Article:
.44 caliber ball, 50 grains of blackpowder

I just made my first combustible cartridge for my Uberti Colt 1847 Walker revolver. Although the original Walker had some problems with blowing up when using 60 grains of blackpowder, the lighter 50gr. load and modern metalurgy should be fine.

But man, that’s a big load! Over three times the powder I’ve been using in my .36 Navy, and twice as long!

I’ve posted a pic for comparison.

The Navy’s trigger guard and backstrap are silver plated like the originals. It has a 7-1/2" octagonal barrel, compared to the Walker’s 9" round barrel. The Walker is rather huge.

I can’t wait to try out the new pistol, but they closed down my favourite shooting place years ago.
fixed url tag - ub

Fixing the link.

Sounds like fun, Johnny! Also sounds like it could tear your arm off. Aren’t you glad that black powder burns slower than smokeless, reducing the recoild? :rolleyes:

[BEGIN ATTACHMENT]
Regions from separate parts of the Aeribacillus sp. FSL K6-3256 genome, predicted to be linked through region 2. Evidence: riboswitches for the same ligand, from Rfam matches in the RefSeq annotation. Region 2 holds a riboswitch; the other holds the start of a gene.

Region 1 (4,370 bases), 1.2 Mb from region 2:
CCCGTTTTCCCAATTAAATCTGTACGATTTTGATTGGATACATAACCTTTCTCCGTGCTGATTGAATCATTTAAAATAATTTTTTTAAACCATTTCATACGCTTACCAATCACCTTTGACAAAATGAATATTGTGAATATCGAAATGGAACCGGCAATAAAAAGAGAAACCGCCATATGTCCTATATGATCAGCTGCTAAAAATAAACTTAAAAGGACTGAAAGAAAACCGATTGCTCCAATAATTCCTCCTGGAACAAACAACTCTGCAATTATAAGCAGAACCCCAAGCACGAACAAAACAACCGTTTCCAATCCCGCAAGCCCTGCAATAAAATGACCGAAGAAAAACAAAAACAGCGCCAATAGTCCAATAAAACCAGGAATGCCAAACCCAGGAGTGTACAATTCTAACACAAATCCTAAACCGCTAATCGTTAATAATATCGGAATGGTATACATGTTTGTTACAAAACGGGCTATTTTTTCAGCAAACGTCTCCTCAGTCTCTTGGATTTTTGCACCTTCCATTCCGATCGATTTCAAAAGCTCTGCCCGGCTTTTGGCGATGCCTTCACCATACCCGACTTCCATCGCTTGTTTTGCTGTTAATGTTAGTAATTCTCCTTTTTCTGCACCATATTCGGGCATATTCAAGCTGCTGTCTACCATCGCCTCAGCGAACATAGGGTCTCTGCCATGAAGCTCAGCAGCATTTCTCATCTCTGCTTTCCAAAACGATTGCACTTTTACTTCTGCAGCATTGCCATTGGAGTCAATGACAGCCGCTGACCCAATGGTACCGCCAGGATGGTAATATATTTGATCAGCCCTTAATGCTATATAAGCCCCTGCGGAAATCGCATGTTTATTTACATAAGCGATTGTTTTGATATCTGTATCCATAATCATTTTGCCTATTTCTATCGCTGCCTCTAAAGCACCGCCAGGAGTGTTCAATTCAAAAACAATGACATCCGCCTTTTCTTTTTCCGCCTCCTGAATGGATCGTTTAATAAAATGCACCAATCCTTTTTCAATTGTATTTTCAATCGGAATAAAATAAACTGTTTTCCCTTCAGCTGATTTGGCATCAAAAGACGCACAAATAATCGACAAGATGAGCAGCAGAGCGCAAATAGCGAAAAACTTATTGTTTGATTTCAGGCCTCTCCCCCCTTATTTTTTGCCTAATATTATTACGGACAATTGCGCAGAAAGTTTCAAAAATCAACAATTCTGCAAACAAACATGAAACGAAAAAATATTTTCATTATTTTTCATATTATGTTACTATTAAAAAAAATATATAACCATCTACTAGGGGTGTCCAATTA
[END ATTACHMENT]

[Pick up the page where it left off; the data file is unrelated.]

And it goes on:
Good gun you got there Johnny. I’ve had a Cimarron/Uberti Walker for a while and really like it. Haven’t had a chance to shoot it in match until last month and it really does a number on knockdowns.

50 grains FFg is the max practical load, any more or FFFg and you’ll start beating up the wedge or worse but no danger of blowups with modern steel. Still I’d hate to have a chain fire with one.

I like the Walker, I’m not as fast with it as with my '51 navies or '60 armies but I like the balance and feel. It’s like working out with wrist weights or wearing two condoms during the day before sex, lol

Lol, and I almopst forgot, my other sig line i use on the sassnet board is Walker related and from the same movie as this one…

You don’t want a little sissy gun, you want to die with a man’s gun!

I just noticed that someone went in and fixed the link in the OP. Thanks!

I copied the reloading data data from the Colt Black Powder Instruction Manual, and it says they recomment 50gr. for the Walker. (They have a paragraph n each gun, but I put the data into a chart.) 55gr. is the maximum. Of course, you said “maximum practical” load. FWIW, the Dixie Gun Works catalog lists 25gr as the charge. I don’t know where they got that, as the Uberti pamphlet doesn’t have Walker loading data in it.